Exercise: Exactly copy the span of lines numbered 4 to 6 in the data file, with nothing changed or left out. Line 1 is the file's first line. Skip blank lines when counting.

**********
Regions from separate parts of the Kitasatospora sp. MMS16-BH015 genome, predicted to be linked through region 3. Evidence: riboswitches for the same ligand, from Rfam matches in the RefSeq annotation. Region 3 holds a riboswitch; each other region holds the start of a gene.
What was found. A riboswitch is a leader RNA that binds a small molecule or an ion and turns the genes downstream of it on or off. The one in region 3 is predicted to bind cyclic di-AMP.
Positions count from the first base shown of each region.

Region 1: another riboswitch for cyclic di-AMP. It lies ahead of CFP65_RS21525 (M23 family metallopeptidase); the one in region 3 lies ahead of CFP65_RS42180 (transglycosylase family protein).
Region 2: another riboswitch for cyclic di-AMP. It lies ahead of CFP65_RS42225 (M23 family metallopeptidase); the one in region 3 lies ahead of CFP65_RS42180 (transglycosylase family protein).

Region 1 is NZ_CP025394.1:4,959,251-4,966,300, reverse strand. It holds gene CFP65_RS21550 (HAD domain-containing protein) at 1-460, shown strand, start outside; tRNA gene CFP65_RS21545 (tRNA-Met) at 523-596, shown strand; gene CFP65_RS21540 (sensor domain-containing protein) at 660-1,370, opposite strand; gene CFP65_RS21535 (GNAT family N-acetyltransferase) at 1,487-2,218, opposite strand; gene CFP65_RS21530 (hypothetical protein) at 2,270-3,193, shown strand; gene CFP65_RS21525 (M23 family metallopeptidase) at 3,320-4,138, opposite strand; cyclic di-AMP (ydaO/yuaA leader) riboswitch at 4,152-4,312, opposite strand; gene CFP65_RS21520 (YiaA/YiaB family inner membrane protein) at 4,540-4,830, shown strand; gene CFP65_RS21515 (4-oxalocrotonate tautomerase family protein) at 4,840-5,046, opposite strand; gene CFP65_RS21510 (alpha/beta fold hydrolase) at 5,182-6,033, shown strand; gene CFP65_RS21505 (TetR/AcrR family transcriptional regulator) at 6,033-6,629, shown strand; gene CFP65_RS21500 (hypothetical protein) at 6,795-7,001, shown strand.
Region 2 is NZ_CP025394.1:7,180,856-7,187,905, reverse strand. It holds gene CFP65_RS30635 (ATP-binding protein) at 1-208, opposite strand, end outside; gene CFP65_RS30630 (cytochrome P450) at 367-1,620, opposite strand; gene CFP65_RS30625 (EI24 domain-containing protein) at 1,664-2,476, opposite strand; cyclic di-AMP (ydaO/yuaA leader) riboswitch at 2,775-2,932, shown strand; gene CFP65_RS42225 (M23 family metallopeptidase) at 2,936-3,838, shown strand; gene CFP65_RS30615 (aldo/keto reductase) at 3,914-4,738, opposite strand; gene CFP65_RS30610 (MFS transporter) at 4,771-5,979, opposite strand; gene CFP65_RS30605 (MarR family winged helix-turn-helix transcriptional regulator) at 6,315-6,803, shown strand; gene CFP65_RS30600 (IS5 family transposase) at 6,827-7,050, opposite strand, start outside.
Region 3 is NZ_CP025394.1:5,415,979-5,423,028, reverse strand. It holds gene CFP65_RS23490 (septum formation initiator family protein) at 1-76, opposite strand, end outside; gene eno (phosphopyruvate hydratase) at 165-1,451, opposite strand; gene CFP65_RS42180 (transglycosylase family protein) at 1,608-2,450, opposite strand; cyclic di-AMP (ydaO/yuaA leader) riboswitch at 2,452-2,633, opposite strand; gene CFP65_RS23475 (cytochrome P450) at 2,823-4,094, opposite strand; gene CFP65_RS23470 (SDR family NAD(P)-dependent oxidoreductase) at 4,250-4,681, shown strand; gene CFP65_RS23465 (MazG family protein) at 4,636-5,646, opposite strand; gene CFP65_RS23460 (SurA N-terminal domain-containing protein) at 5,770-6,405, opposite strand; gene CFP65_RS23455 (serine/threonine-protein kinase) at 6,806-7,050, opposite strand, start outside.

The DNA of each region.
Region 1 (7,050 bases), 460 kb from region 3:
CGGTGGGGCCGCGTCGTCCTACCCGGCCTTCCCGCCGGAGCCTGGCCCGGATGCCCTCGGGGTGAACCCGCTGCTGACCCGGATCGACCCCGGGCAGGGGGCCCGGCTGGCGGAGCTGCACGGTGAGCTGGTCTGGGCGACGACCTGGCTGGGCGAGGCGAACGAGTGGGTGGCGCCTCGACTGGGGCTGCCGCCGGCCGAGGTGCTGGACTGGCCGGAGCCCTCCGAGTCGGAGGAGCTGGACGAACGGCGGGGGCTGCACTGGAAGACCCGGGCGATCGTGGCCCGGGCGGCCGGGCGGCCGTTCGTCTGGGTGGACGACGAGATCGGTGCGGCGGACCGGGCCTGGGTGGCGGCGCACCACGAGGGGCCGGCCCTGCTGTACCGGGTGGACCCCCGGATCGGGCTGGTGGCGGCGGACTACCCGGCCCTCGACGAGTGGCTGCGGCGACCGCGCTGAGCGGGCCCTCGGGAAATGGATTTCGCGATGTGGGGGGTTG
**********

Region 1: another riboswitch for cyclic di-AMP. It lies ahead of CFP65_RS21525 (M23 family metallopeptidase); the one in region 3 lies ahead of CFP65_RS42180 (transglycosylase family protein).
Region 2: another riboswitch for cyclic di-AMP. It lies ahead of CFP65_RS42225 (M23 family metallopeptidase); the one in region 3 lies ahead of CFP65_RS42180 (transglycosylase family protein).

Region 1 is NZ_CP025394.1:4,959,251-4,966,300, reverse strand. It holds gene CFP65_RS21550 (HAD domain-containing protein) at 1-460, shown strand, start outside; tRNA gene CFP65_RS21545 (tRNA-Met) at 523-596, shown strand; gene CFP65_RS21540 (sensor domain-containing protein) at 660-1,370, opposite strand; gene CFP65_RS21535 (GNAT family N-acetyltransferase) at 1,487-2,218, opposite strand; gene CFP65_RS21530 (hypothetical protein) at 2,270-3,193, shown strand; gene CFP65_RS21525 (M23 family metallopeptidase) at 3,320-4,138, opposite strand; cyclic di-AMP (ydaO/yuaA leader) riboswitch at 4,152-4,312, opposite strand; gene CFP65_RS21520 (YiaA/YiaB family inner membrane protein) at 4,540-4,830, shown strand; gene CFP65_RS21515 (4-oxalocrotonate tautomerase family protein) at 4,840-5,046, opposite strand; gene CFP65_RS21510 (alpha/beta fold hydrolase) at 5,182-6,033, shown strand; gene CFP65_RS21505 (TetR/AcrR family transcriptional regulator) at 6,033-6,629, shown strand; gene CFP65_RS21500 (hypothetical protein) at 6,795-7,001, shown strand.